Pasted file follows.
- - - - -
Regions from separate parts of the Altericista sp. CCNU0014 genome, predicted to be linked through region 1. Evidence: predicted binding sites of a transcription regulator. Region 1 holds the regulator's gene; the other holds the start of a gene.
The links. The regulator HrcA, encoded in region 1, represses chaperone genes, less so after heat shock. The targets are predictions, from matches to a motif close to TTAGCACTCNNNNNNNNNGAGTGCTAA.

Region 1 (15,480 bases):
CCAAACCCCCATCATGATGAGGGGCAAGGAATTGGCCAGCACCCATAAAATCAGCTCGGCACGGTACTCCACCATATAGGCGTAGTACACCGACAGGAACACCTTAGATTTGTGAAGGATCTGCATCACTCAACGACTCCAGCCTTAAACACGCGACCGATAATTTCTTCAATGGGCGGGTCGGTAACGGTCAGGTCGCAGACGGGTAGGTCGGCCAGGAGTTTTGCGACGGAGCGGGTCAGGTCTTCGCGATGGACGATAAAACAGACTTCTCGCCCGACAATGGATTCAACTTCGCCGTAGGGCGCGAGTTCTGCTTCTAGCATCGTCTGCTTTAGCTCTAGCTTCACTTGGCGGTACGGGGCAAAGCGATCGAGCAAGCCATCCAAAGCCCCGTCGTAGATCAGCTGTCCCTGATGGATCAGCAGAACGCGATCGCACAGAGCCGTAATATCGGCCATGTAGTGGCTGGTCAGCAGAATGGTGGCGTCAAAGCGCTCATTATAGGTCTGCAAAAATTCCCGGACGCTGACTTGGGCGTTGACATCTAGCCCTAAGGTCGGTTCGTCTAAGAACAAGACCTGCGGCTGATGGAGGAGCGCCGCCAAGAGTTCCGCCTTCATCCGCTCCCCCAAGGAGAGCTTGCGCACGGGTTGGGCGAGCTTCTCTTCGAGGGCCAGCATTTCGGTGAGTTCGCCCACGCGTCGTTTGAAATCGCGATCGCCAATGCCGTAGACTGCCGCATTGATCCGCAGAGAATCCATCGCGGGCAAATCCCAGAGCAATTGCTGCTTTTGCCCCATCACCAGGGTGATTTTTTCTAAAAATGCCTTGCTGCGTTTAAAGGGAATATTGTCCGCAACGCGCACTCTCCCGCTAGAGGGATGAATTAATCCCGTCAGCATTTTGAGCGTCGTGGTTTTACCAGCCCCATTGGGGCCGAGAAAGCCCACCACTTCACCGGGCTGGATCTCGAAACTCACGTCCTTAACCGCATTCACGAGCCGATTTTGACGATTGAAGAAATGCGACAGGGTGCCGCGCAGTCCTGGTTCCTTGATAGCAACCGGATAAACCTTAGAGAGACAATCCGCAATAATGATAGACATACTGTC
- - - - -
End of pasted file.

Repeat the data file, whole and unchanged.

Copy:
Regions from separate parts of the Altericista sp. CCNU0014 genome, predicted to be linked through region 1. Evidence: predicted binding sites of a transcription regulator. Region 1 holds the regulator's gene; the other holds the start of a gene.
The links. The regulator HrcA, encoded in region 1, represses chaperone genes, less so after heat shock. The targets are predictions, from matches to a motif close to TTAGCACTCNNNNNNNNNGAGTGCTAA.

Region 1 (15,480 bases):
CCAAACCCCCATCATGATGAGGGGCAAGGAATTGGCCAGCACCCATAAAATCAGCTCGGCACGGTACTCCACCATATAGGCGTAGTACACCGACAGGAACACCTTAGATTTGTGAAGGATCTGCATCACTCAACGACTCCAGCCTTAAACACGCGACCGATAATTTCTTCAATGGGCGGGTCGGTAACGGTCAGGTCGCAGACGGGTAGGTCGGCCAGGAGTTTTGCGACGGAGCGGGTCAGGTCTTCGCGATGGACGATAAAACAGACTTCTCGCCCGACAATGGATTCAACTTCGCCGTAGGGCGCGAGTTCTGCTTCTAGCATCGTCTGCTTTAGCTCTAGCTTCACTTGGCGGTACGGGGCAAAGCGATCGAGCAAGCCATCCAAAGCCCCGTCGTAGATCAGCTGTCCCTGATGGATCAGCAGAACGCGATCGCACAGAGCCGTAATATCGGCCATGTAGTGGCTGGTCAGCAGAATGGTGGCGTCAAAGCGCTCATTATAGGTCTGCAAAAATTCCCGGACGCTGACTTGGGCGTTGACATCTAGCCCTAAGGTCGGTTCGTCTAAGAACAAGACCTGCGGCTGATGGAGGAGCGCCGCCAAGAGTTCCGCCTTCATCCGCTCCCCCAAGGAGAGCTTGCGCACGGGTTGGGCGAGCTTCTCTTCGAGGGCCAGCATTTCGGTGAGTTCGCCCACGCGTCGTTTGAAATCGCGATCGCCAATGCCGTAGACTGCCGCATTGATCCGCAGAGAATCCATCGCGGGCAAATCCCAGAGCAATTGCTGCTTTTGCCCCATCACCAGGGTGATTTTTTCTAAAAATGCCTTGCTGCGTTTAAAGGGAATATTGTCCGCAACGCGCACTCTCCCGCTAGAGGGATGAATTAATCCCGTCAGCATTTTGAGCGTCGTGGTTTTACCAGCCCCATTGGGGCCGAGAAAGCCCACCACTTCACCGGGCTGGATCTCGAAACTCACGTCCTTAACCGCATTCACGAGCCGATTTTGACGATTGAAGAAATGCGACAGGGTGCCGCGCAGTCCTGGTTCCTTGATAGCAACCGGATAAACCTTAGAGAGACAATCCGCAATAATGATAGACATACTGTC